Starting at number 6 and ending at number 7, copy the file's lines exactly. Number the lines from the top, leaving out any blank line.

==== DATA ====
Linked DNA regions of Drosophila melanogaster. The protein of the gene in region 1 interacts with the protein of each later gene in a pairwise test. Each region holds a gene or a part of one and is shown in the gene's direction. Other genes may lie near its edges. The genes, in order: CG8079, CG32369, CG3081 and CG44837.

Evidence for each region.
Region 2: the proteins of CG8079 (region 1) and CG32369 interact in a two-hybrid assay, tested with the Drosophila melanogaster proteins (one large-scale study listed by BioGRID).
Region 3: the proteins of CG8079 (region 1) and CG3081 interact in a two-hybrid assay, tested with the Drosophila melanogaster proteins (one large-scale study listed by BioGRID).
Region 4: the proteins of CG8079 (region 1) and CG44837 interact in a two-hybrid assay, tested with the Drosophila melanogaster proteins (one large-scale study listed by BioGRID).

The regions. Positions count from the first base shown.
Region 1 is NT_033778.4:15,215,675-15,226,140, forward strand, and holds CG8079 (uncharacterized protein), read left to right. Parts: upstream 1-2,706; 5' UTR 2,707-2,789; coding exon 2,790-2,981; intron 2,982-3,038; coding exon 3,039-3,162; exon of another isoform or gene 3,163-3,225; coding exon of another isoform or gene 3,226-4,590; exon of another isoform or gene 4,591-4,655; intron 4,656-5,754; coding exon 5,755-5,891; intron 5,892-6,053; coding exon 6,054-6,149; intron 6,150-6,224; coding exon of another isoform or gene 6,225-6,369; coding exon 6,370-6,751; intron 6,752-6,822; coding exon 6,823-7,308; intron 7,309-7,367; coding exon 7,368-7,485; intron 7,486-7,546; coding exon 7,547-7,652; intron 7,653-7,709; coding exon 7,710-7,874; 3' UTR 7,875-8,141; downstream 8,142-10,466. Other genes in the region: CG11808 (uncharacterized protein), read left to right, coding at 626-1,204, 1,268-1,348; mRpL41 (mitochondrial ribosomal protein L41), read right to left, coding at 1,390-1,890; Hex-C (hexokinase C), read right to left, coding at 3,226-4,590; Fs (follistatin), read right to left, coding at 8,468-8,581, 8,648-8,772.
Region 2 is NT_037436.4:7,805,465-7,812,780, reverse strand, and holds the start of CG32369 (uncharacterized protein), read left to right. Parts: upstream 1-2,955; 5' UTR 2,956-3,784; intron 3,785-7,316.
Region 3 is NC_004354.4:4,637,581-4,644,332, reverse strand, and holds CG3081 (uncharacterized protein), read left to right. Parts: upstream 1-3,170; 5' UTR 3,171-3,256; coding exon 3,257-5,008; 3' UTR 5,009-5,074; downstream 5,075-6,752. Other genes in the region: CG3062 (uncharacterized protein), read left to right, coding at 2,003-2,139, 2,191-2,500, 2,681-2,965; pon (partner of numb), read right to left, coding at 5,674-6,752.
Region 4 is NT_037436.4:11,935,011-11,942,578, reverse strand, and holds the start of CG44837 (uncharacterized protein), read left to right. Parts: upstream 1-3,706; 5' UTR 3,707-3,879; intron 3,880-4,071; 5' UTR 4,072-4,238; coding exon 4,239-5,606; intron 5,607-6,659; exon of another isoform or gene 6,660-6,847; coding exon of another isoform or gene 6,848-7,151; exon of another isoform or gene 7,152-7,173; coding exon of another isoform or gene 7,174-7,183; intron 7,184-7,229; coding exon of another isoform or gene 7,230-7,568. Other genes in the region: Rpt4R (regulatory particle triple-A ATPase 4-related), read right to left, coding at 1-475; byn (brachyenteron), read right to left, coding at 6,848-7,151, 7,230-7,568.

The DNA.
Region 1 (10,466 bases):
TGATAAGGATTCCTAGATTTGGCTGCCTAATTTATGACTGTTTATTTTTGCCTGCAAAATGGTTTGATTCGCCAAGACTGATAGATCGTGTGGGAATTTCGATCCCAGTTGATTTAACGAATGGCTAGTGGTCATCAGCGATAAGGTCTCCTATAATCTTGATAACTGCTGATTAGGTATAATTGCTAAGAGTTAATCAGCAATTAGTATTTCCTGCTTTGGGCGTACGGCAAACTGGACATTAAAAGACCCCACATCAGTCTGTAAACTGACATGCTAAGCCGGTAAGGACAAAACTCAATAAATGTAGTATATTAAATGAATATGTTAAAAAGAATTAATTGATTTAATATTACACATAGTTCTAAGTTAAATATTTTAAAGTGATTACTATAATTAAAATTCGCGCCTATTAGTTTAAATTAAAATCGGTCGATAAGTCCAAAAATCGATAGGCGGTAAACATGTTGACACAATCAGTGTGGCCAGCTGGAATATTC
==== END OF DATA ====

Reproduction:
The regions. Positions count from the first base shown.
Region 1 is NT_033778.4:15,215,675-15,226,140, forward strand, and holds CG8079 (uncharacterized protein), read left to right. Parts: upstream 1-2,706; 5' UTR 2,707-2,789; coding exon 2,790-2,981; intron 2,982-3,038; coding exon 3,039-3,162; exon of another isoform or gene 3,163-3,225; coding exon of another isoform or gene 3,226-4,590; exon of another isoform or gene 4,591-4,655; intron 4,656-5,754; coding exon 5,755-5,891; intron 5,892-6,053; coding exon 6,054-6,149; intron 6,150-6,224; coding exon of another isoform or gene 6,225-6,369; coding exon 6,370-6,751; intron 6,752-6,822; coding exon 6,823-7,308; intron 7,309-7,367; coding exon 7,368-7,485; intron 7,486-7,546; coding exon 7,547-7,652; intron 7,653-7,709; coding exon 7,710-7,874; 3' UTR 7,875-8,141; downstream 8,142-10,466. Other genes in the region: CG11808 (uncharacterized protein), read left to right, coding at 626-1,204, 1,268-1,348; mRpL41 (mitochondrial ribosomal protein L41), read right to left, coding at 1,390-1,890; Hex-C (hexokinase C), read right to left, coding at 3,226-4,590; Fs (follistatin), read right to left, coding at 8,468-8,581, 8,648-8,772.